Biodiversity and Wellbeing
Sandra Díaz explains how, unless we address biodiversity loss, the vital systems needed for human survival are at risk.
The diversity of life on Earth is dramatically affected by human alterations of ecosystems, but compelling new evidence now shows that the reverse is also true: biodiversity in the broad sense affects the properties of ecosystems and, therefore, the benefits humans obtain from them. Human societies have been built on biodiversity. Many activities indispensable for human subsistence lead to biodiversity loss and this trend is likely to continue.
We clearly benefit from the diversity of organisms we have learned to use for medicines, food, fibres and other renewable resources. In addition, biodiversity has always been an integral part of the human experience, and there are many moral reasons to preserve it for its own sake. What has been less recognised is that biodiversity also influences human wellbeing, including access to water and basic materials for a satisfactory life, and security in the face of environmental change, through its effects on the ecosystem processes that lie at the core of the Earth’s most vital life-support systems.
Three recent publications from the Millennium Ecosystem Assessment (an initiative involving more than 1,500 scientists from all over the world) provide an updated picture of the fundamental messages and key challenges regarding biodiversity at the global scale. Chief among the findings are that human-induced changes in land cover at the global scale lead to clear losers and winners among species in biotic communities; that these changes have large impacts on ecosystem processes and thus on human wellbeing; and that such consequences will be felt disproportionately by people already living in poverty, who are the most vulnerable to the loss of ecosystem services.
As a consequence of global change drivers such as climate, biological invasions and especially land use, not only is the total number of species on the planet decreasing, but there are also losers and winners. On average, the organisms that are losing out have longer lifespans, bigger bodies, poorer dispersal capacities, more specialised resource use, lower reproductive rates, and other traits that make them more susceptible to human activities such as nutrient loading, harvesting, biomass removal by burning, livestock grazing, ploughing and clear-felling. A small number of species with the opposite characteristics are becoming increasingly dominant around the world.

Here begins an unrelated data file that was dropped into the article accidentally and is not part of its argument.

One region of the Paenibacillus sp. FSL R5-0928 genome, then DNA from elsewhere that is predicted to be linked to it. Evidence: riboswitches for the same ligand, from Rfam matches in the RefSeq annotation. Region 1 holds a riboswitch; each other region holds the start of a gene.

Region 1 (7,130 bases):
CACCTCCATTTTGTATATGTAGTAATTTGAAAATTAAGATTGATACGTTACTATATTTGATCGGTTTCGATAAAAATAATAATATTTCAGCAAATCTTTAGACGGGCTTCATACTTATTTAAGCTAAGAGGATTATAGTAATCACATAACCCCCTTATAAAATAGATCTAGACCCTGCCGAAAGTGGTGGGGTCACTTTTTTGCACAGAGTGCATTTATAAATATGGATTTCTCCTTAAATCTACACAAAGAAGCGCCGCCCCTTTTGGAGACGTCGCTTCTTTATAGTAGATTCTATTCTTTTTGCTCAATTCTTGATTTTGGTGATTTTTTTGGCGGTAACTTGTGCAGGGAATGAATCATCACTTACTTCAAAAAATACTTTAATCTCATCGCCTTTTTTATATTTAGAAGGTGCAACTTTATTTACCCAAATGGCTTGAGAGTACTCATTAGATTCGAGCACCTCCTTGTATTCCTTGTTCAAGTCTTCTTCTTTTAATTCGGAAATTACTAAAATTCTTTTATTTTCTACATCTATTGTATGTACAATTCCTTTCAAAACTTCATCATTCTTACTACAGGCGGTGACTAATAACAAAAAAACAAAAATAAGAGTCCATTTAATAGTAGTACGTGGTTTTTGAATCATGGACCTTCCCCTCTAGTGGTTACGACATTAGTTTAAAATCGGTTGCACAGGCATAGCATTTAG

The most dramatic examples of effects of small changes in biodiversity on ecosystem services have occurred at the landscape level and have involved alterations of food-web diversity through indirect interactions and trophic cascades. Most of these have been ‘natural experiments’: that is, the unintended consequence of intentional or accidental removal or addition of a certain predator, pathogen, herbivore or plant species to ecosystems. These ‘ecological surprises’ usually involve disproportionately large, unexpected, irreversible and negative alterations of ecosystem services, with large environmental, economic and cultural losses. Examples include the cascading effects of decreases in sea otter population that led to coastal erosion in the North Pacific, and a marked decrease in grassland productivity and nutritional quality in the Aleutian Islands as a consequence of decreased nutrient flux from the sea by the introduction of Arctic foxes.
People who rely most directly on ecosystem services, such as subsistence farmers and the rural poor, and traditional societies, face the most serious and immediate risks from biodiversity loss. First, they are the ones who rely most on the ‘safety net’ provided by the biodiversity of natural ecosystems in terms of food security and sustained access to medicinal products, fuel construction materials and protection from natural hazards such as storms and floods. Second, because of their low economic and political power, the less privileged sectors cannot substitute purchased goods and services for the lost ecosystem benefits and they typically have little influence on national policy.
When the quality of water deteriorates as a result of fertiliser and pesticide loading by industrial agriculture, the poor are unable to purchase safe water. When the protein and vitamins from local sources such as hunting and fruit decrease as a result of habitat loss, the rich can still purchase them, whereas the poor cannot. When the capacity of natural ecosystems to buffer the effects of storms and floods is lost because of coastal development, it is usually the people who cannot flee – for example, subsistence fishermen – who suffer the most.
In summary, the loss of biodiversity-dependent ecosystem services is likely to accentuate inequality and marginalisation of the most vulnerable sectors of society by decreasing their access to basic materials for a healthy life and by reducing their freedom of choice and action.Economic development that does not consider effects on these ecosystem services may decrease the quality of life of these vulnerable populations, even if other segments of society benefit. Biodiversity change is therefore inextricably linked to poverty – the largest threat to the future of humanity identified by the United Nations. This is a sobering conclusion for those who argue that biodiversity is simply an intellectual preoccupation of those whose basic needs and aspirations are fulfilled.
This article is an abridged version of a paper entitled Biodiversity Loss Threatens Human Well-Being by Sandra Díaz, Joseph Fargione, F. Stuart Chapin III & David Tilman. For the full article, contact Sandra Díaz, Professor of Ecology (firstname.lastname@example.org).